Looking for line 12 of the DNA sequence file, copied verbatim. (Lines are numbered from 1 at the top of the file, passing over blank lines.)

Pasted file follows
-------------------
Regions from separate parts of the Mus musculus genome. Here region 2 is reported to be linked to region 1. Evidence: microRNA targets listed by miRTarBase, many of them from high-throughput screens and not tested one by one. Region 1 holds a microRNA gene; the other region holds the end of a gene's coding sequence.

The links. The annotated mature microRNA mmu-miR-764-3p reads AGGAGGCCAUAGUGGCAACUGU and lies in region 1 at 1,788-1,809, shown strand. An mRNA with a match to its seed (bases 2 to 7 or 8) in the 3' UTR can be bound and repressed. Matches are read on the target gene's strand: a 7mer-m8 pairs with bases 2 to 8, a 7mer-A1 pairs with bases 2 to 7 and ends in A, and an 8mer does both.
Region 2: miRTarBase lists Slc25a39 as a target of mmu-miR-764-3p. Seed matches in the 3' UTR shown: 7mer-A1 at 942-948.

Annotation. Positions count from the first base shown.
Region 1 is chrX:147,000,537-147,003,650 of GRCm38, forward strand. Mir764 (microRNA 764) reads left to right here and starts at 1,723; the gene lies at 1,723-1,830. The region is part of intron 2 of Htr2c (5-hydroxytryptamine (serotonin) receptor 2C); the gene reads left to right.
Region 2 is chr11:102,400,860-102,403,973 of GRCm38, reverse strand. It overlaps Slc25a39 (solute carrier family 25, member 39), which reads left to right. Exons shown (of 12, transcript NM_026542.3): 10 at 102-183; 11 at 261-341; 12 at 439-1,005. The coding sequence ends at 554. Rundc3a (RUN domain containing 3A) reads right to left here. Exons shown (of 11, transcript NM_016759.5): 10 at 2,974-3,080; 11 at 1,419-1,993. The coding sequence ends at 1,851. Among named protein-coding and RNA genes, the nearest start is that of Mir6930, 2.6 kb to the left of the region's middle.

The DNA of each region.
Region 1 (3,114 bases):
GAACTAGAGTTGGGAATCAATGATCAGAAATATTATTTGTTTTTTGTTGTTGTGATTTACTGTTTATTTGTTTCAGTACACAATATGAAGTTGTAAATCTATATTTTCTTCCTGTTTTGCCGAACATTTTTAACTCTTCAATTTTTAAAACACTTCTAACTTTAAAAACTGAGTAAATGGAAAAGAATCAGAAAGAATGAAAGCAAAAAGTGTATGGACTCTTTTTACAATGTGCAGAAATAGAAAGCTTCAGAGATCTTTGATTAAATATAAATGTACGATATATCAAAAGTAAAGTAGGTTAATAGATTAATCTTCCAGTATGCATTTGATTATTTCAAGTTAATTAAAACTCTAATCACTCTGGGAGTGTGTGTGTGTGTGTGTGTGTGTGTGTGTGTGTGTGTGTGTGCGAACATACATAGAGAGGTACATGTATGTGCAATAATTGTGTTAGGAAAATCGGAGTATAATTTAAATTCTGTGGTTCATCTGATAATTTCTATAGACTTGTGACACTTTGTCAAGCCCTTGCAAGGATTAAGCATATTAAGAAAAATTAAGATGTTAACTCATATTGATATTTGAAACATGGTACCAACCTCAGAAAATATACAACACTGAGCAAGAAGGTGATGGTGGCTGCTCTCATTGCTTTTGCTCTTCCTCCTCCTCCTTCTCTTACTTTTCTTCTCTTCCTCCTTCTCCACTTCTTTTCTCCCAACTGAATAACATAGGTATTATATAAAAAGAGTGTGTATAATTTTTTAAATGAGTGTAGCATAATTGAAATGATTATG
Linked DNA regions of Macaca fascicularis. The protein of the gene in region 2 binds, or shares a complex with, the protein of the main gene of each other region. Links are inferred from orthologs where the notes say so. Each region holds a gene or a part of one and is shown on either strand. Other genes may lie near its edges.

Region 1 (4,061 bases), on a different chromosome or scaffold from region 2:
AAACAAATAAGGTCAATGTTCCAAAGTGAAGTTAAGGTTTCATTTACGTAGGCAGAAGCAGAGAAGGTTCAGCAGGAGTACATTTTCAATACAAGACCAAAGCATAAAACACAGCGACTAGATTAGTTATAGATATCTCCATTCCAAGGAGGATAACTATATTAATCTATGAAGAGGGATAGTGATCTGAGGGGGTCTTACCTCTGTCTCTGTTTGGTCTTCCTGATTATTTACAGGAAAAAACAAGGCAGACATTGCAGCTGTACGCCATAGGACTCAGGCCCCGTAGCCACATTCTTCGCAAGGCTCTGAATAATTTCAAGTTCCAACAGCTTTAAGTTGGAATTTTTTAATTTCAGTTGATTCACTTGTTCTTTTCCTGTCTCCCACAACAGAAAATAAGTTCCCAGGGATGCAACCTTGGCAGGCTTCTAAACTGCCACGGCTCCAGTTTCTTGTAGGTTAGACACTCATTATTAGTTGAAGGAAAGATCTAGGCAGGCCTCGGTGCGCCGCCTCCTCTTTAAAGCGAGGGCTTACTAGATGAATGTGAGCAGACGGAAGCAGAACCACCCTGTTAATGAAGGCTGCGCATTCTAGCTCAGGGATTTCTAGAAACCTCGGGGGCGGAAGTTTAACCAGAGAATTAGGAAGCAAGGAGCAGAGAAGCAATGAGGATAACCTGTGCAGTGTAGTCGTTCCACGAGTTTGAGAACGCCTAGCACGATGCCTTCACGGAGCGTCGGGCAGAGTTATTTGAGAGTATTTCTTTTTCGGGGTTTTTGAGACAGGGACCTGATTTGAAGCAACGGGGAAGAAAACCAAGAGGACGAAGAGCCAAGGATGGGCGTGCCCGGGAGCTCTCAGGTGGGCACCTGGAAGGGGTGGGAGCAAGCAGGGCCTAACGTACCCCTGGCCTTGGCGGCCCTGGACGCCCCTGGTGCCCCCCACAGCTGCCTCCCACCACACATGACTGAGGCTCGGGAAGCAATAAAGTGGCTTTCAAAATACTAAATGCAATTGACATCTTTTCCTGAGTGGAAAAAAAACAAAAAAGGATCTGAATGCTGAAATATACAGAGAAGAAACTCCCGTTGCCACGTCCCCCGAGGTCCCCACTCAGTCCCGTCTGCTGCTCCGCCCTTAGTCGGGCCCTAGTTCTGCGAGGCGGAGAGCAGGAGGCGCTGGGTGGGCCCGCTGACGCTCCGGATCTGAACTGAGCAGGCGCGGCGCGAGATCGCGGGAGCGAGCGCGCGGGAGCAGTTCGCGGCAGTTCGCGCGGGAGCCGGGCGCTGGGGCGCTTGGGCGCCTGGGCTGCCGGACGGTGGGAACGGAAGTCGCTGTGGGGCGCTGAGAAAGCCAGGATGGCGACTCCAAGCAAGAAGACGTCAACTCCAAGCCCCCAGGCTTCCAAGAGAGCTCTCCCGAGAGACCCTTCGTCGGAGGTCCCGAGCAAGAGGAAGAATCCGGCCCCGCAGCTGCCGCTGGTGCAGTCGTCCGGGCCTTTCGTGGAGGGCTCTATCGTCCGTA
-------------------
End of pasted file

AAACAAATAAGGTCAATGTTCCAAAGTGAAGTTAAGGTTTCATTTACGTAGGCAGAAGCAGAGAAGGTTCAGCAGGAGTACATTTTCAATACAAGACCAAAGCATAAAACACAGCGACTAGATTAGTTATAGATATCTCCATTCCAAGGAGGATAACTATATTAATCTATGAAGAGGGATAGTGATCTGAGGGGGTCTTACCTCTGTCTCTGTTTGGTCTTCCTGATTATTTACAGGAAAAAACAAGGCAGACATTGCAGCTGTACGCCATAGGACTCAGGCCCCGTAGCCACATTCTTCGCAAGGCTCTGAATAATTTCAAGTTCCAACAGCTTTAAGTTGGAATTTTTTAATTTCAGTTGATTCACTTGTTCTTTTCCTGTCTCCCACAACAGAAAATAAGTTCCCAGGGATGCAACCTTGGCAGGCTTCTAAACTGCCACGGCTCCAGTTTCTTGTAGGTTAGACACTCATTATTAGTTGAAGGAAAGATCTAGGCAGGCCTCGGTGCGCCGCCTCCTCTTTAAAGCGAGGGCTTACTAGATGAATGTGAGCAGACGGAAGCAGAACCACCCTGTTAATGAAGGCTGCGCATTCTAGCTCAGGGATTTCTAGAAACCTCGGGGGCGGAAGTTTAACCAGAGAATTAGGAAGCAAGGAGCAGAGAAGCAATGAGGATAACCTGTGCAGTGTAGTCGTTCCACGAGTTTGAGAACGCCTAGCACGATGCCTTCACGGAGCGTCGGGCAGAGTTATTTGAGAGTATTTCTTTTTCGGGGTTTTTGAGACAGGGACCTGATTTGAAGCAACGGGGAAGAAAACCAAGAGGACGAAGAGCCAAGGATGGGCGTGCCCGGGAGCTCTCAGGTGGGCACCTGGAAGGGGTGGGAGCAAGCAGGGCCTAACGTACCCCTGGCCTTGGCGGCCCTGGACGCCCCTGGTGCCCCCCACAGCTGCCTCCCACCACACATGACTGAGGCTCGGGAAGCAATAAAGTGGCTTTCAAAATACTAAATGCAATTGACATCTTTTCCTGAGTGGAAAAAAAACAAAAAAGGATCTGAATGCTGAAATATACAGAGAAGAAACTCCCGTTGCCACGTCCCCCGAGGTCCCCACTCAGTCCCGTCTGCTGCTCCGCCCTTAGTCGGGCCCTAGTTCTGCGAGGCGGAGAGCAGGAGGCGCTGGGTGGGCCCGCTGACGCTCCGGATCTGAACTGAGCAGGCGCGGCGCGAGATCGCGGGAGCGAGCGCGCGGGAGCAGTTCGCGGCAGTTCGCGCGGGAGCCGGGCGCTGGGGCGCTTGGGCGCCTGGGCTGCCGGACGGTGGGAACGGAAGTCGCTGTGGGGCGCTGAGAAAGCCAGGATGGCGACTCCAAGCAAGAAGACGTCAACTCCAAGCCCCCAGGCTTCCAAGAGAGCTCTCCCGAGAGACCCTTCGTCGGAGGTCCCGAGCAAGAGGAAGAATCCGGCCCCGCAGCTGCCGCTGGTGCAGTCGTCCGGGCCTTTCGTGGAGGGCTCTATCGTCCGTA